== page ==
Energy & Resources

Burmese days

Wen’s energetic trip to Burma

From China’s point of view, it may sometimes seems that the more countries are subject to US and EU sanctions, the better. A friend in need is a friend indeed, goes the saying. Especially if that friend is rich in oil and gas – and Burma (officially known as the Union of Myanmar) has plenty of both.

So despite Burma’s pariah status, pragmatic diplomacy was the order of the day during Premier Wen Jiabao’s visit to China’s resource-rich neighbour last week.

Imports of oil, gas and other commodities have made China into Burma’s third largest trading partner. Chinese companies have also contributed nearly $2 billion in foreign investment. Wen’s meetings with junta leaders in the capital Naypyidaw should pave the way for closer economic ties.

Economic sanctions have left the Burmese leadership perennially short of two of their favourite items: foreign currency and military hardware. And pipeline diplomacy is central to their plan for remedying the shortfall.

Fortunately, the Chinese agree on the junta’s priorities – for pipelines, at least. Wen’s visit was chiefly concerned with discussions about the progress of a pipeline for delivering Burmese oil and gas to Chinese cities. The junta first agreed to the project in 2008, and work started last October.

“The oil pipeline will diversify China’s crude oil import routes from the Middle East and Africa, and avoid the sea route through the piracy-prone Strait of Malacca,” explains the China Daily.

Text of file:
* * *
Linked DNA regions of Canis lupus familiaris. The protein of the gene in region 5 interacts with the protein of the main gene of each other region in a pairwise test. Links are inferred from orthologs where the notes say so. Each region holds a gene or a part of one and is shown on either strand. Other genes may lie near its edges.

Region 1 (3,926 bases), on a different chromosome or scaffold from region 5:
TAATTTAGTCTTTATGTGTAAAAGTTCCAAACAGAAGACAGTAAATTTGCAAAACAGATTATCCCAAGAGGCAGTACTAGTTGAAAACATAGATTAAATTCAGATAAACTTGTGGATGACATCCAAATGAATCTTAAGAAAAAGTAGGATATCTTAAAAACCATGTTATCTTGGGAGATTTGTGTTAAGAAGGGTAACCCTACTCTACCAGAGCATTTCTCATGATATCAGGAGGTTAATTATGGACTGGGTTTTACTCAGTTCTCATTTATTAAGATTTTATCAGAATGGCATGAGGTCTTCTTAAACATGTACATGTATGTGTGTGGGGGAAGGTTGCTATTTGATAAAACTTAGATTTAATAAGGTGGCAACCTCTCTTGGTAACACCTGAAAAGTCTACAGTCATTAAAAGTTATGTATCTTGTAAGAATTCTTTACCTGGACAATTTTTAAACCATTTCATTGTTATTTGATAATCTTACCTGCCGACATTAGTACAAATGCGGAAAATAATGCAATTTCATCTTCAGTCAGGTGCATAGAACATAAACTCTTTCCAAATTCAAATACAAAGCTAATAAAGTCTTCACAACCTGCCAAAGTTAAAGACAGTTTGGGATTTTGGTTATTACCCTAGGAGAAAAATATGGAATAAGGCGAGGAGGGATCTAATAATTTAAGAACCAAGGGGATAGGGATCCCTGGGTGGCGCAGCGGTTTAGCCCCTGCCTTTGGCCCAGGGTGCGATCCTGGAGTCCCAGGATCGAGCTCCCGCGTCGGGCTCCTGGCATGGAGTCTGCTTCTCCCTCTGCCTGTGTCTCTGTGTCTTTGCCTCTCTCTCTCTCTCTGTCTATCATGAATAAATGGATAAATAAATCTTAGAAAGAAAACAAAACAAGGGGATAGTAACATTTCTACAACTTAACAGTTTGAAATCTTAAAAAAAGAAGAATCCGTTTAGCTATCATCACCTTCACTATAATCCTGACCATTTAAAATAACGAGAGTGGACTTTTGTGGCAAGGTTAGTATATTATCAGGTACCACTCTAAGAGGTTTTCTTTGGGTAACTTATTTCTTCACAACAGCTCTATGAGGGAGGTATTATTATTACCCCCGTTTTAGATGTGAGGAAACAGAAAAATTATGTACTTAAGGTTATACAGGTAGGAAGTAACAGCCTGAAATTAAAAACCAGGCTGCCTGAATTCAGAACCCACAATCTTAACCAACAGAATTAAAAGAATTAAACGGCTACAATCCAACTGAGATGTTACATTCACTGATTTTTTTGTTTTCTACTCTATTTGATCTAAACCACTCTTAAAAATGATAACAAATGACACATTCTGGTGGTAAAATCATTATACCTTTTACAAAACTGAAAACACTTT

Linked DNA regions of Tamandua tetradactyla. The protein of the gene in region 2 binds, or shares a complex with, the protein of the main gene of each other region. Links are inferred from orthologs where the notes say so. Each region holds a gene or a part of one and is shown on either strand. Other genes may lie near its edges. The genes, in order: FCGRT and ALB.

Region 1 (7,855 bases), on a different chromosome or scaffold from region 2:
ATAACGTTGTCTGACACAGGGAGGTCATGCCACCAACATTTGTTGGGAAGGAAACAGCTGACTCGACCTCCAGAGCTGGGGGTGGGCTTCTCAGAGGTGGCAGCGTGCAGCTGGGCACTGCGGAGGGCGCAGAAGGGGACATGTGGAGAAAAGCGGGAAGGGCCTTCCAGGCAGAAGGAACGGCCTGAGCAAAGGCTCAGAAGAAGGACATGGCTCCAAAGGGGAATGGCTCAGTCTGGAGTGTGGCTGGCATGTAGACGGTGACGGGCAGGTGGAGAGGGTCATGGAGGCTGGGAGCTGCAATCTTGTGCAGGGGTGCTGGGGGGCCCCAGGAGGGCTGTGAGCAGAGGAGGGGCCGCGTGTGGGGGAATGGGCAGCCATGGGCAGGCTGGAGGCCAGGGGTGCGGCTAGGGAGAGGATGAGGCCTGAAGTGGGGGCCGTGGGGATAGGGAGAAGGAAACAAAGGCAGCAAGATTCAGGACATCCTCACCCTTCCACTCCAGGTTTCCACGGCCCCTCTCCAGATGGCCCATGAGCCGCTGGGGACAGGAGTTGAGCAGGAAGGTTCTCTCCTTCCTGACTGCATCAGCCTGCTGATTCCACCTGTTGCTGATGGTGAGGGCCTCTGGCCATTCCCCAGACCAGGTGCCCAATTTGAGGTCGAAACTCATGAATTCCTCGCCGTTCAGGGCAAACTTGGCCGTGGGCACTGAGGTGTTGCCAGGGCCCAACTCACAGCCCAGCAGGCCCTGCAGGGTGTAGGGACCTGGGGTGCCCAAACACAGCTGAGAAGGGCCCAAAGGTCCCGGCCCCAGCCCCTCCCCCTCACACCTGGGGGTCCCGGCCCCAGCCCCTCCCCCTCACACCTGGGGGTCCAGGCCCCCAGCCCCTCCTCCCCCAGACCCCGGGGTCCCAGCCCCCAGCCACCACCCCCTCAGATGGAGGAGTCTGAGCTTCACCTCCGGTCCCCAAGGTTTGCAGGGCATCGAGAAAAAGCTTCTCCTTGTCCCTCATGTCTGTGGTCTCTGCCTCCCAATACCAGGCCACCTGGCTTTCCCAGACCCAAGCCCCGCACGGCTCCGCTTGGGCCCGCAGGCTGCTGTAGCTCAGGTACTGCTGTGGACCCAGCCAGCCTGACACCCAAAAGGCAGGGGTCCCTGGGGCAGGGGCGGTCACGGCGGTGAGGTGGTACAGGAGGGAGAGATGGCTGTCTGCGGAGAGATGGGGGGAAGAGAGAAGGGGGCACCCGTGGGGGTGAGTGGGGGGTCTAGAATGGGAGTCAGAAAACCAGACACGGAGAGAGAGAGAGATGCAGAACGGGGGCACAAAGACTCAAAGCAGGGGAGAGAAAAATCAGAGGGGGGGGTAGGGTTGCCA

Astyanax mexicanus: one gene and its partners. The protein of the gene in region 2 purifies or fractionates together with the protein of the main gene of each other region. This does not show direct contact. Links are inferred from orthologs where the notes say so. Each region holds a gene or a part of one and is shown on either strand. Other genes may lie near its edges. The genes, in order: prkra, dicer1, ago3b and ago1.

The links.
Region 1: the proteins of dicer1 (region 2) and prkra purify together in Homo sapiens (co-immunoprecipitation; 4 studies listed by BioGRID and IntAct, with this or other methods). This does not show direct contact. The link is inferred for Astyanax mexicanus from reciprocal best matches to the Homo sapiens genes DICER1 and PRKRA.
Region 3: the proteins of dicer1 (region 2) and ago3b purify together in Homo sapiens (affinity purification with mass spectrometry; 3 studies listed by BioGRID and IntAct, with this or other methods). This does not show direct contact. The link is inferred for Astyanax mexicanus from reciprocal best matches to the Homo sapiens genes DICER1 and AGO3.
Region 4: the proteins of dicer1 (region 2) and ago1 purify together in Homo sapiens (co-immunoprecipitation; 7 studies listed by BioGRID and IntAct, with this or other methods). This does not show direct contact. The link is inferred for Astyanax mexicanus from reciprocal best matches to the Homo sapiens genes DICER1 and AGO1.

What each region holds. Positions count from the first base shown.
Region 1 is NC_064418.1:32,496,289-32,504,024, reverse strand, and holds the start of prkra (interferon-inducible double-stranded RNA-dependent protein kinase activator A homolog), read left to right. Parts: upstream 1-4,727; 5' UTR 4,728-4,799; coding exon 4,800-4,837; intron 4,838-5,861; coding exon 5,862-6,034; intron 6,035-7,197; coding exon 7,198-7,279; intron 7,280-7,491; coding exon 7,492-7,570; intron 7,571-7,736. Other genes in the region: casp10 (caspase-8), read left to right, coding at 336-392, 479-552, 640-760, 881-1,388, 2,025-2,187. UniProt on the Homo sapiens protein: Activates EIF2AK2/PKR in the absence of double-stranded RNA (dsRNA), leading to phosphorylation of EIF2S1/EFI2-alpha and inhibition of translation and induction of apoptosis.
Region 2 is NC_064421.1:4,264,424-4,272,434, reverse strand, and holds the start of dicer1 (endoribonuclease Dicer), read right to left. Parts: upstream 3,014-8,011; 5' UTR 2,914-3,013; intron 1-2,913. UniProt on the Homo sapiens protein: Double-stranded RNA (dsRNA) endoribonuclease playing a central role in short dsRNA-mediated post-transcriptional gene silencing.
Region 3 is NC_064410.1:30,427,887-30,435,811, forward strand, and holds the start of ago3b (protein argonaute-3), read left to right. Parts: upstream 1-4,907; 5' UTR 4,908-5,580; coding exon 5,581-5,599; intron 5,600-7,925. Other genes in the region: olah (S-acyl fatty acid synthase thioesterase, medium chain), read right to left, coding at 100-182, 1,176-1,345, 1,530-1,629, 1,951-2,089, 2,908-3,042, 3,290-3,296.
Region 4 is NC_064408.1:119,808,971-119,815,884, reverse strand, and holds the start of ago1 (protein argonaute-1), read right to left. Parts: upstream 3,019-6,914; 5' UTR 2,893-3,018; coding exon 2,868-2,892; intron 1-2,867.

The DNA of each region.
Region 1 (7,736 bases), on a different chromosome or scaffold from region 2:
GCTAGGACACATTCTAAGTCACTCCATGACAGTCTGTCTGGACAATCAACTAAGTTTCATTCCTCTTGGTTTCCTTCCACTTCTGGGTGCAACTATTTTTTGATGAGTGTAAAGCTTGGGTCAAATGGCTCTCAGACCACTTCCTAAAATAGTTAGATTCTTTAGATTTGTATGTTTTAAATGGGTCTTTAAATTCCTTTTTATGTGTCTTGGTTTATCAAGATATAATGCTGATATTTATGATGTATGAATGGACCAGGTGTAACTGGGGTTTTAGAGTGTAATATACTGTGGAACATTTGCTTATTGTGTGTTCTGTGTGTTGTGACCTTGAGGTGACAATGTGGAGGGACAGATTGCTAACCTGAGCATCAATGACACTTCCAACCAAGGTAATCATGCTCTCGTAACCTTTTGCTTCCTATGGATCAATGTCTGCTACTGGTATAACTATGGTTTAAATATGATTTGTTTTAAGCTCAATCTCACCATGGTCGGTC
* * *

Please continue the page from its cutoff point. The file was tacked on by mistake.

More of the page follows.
When completed, the pipeline will also represent a major victory for the Chinese government over rival India. Both countries have been prepared to overlook much of the evidence of the Burmese regime’s human rights abuses in hope of gaining more of its affection – and most importantly, its energy resources. Burma has access to an estimated 2.5 trillion cubic metres of natural gas and at least 32 billion barrels of proven oil reserves. But the country’s capital shortage means it’s relatively underexplored. That could mean too that there’s much more natural wealth as yet undiscovered.

A Chinese military delegation followed Wen’s visit, which will also have been noted in New Delhi. Indian planners are already fearful that Chinese-built ports in the Indian Ocean are forming a ‘string of pearls’ that could isolate the country in the event of conflict.

Most Western governments look on with distaste at the rush to cut a deal for Burmese resources. It’s a sentiment likely to deepen on speculation that the junta is trying to develop nuclear technology. Just days after Wen’s visit, an army defector published several photos he said was evidence of a Burmese nuclear programme.

Beijing is aware of the concerns of its international peer group. But as with the handling of its North Korean relationship, the Chinese leadership has evidently decided to proceed on its own terms.

The Burmese junta, for its part, will hope that Wen’s visit lends some legitimacy to its latest round of national elections. Prime Minister Thein Sein reportedly told Wen that the elections were part of a ‘road map’ to democracy. International observers see it as more of a dead-end, doubting that legitimate polls will ever be held.


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